In which kitty dodges another bullet and a new pony joins the family…UPDATE: :(kitty
I could do without another 4th quarter like this one, thank you very much, but it is ending on a better note than I feared.
My 16 ½ y.o. cat Sneezer recovered from pneumonia right when Pepo died, but then had other issues I couldn’t get resolved. Our vet was in this part of Haiti today so I had him come over to suggest a new way to deal with them or else have The Talk, since I have to be out of country for about 2 ½ weeks and I was afraid kitty would get into a crisis while I was gone. Dr. Keith had a solution the catsitter can deal with and kitty is still clearly interested in life around him, so I didn’t have to put him to sleep so soon after losing Pepo. Whew!
The real horse part is, today Mano and I went back to the Petite Riviere livestock market to see the pony we were offered in abstentia last week. It was an ‘only in the developing world’ scene! Entire male pony comes in with the owner sitting on his rump while ponying a (likely pregnant) mare behind, with her foal trailing the group. Pony is in a local halter and lead only, minding his manners until owner rides him up to a group of weanlings who start the sniff & squeal deal with him. We, owner, and pony head for a somewhat less congested area. This pony isn’t quite 14 hands and is more cowhocked than I like, but he’s at least a half-hand bigger than anything I’ve seen in weeks of looking. My options are him or a multi-day trip to the north coast for some blind shot searching, or a TB cross from Port (no farrier access= no thanks on the last one). So we check him out with a crowd gathering around.
As usual, pony isn’t trained to give his feet or mouth but he’s well mannered and gives in enough for a look. Teeth suggest he’s around 12, not too bad. No visible major issues in the feet or legs, no clear lameness, but cowhocked. Also usual, he has a chronic sore over his withers from bad tack but the sore is superficial, no sign of deeper infection. When I ask to see him ridden, the rider mounts by getting immediately behind pony, using his big toes to pincer grip the tendons above the fetlocks and hocks as stepping stones as he clambers over the tail to sit on the rump. Pony is being held but makes no offer to kick – BTDT.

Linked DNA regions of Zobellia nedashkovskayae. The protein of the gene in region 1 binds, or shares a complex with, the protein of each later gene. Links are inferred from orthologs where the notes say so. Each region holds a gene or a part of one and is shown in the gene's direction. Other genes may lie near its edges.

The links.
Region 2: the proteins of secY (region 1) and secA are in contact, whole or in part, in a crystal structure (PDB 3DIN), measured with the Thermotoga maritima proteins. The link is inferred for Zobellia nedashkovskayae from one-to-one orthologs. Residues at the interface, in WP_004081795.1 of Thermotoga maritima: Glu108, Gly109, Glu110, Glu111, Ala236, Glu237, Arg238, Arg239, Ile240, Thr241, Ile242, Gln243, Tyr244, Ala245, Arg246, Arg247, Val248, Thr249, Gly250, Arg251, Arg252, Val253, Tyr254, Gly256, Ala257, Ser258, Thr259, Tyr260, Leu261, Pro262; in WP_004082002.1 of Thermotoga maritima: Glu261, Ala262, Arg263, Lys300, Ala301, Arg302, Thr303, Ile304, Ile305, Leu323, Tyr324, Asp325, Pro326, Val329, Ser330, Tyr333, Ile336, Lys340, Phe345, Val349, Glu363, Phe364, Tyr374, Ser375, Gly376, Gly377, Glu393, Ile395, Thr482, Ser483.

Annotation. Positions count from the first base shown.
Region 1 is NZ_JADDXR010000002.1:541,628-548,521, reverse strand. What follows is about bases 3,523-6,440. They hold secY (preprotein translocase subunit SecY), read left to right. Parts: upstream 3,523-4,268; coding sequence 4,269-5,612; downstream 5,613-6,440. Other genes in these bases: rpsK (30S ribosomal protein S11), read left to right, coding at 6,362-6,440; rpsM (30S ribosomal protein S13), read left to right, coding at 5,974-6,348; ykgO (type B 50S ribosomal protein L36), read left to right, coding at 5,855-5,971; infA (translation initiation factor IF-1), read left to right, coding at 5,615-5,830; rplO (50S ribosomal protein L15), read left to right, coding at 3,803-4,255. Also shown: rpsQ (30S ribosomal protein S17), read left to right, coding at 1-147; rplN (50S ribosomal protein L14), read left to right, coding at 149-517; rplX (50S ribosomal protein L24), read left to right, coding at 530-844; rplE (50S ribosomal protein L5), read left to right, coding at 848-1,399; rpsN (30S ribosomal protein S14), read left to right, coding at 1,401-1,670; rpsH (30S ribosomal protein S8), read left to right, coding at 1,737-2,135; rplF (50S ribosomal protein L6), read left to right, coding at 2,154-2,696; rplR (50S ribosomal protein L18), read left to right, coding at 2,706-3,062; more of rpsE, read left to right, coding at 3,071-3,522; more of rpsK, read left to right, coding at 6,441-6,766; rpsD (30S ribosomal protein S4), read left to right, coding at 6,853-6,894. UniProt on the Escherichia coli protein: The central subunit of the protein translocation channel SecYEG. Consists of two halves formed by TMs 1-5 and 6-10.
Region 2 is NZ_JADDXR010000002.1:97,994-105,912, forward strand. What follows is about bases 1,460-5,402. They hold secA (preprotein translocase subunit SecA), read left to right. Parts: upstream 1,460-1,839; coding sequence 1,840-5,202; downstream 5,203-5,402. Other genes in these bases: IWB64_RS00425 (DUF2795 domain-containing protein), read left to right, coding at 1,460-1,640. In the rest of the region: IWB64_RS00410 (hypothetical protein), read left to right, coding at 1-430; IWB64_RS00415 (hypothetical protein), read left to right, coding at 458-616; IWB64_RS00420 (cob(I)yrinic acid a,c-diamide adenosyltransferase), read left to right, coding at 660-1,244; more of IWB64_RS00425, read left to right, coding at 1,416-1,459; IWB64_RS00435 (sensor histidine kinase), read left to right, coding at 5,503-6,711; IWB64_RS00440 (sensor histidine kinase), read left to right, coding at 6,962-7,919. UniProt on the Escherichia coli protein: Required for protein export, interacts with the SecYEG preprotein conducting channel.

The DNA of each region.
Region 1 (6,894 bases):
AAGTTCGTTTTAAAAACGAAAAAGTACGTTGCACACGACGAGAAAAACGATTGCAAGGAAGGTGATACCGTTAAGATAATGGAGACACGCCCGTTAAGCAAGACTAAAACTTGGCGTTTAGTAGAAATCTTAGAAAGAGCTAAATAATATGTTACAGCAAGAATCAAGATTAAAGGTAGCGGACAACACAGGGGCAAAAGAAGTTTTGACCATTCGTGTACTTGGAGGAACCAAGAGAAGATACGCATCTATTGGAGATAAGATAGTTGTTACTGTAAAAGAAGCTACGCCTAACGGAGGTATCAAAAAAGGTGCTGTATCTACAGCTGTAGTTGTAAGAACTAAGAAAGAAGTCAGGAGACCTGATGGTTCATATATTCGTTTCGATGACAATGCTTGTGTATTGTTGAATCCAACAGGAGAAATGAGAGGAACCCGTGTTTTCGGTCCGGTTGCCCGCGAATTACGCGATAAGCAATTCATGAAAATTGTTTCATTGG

Walk and gait are sound, hocks aren’t knocking as he moves – which for here means his conformation is average to good. Everything else seems to work normally. I’m not riding a horse with a wither sore since I haven’t tried to master butt-balancing. As clearly as we can tell (admittedly not that much!), he just needs groceries, time off and meds to heal the sore, and gelding surgery. No chance at X-rays, PPEs, or any of that! So I took the chance and bought him. Pix following.
Of course I have pictures, this is COTH!
Owner just called him ‘chwal’, horse, so I’ll have to name him. He has been chowing down ever since he arrived home with Mano. He’s already been introduced to the vet tech who will start treatment and deworm him tomorrow. The vet got a quick look before nightfall and agrees he’s around 12, we started planning to geld him sometime after I return.
The owner seemed proud of him but people here work like proverbial dogs, so the horses do also. Thus the chronic sore. Pony’s (typically) a bit head shy. Doesn’t have any concept of carrots being a treat, I doubt he’s ever been offered one before. He was looking worried whenever I or Dr Keith tried to examine him in my pen, likely because his entire environment including language just changed – the pale humans even sound different from what he’s used to. And we don’t react to him or give him orders the same way he’s used to, so I expect a reaction of ‘what’s happening NOW??’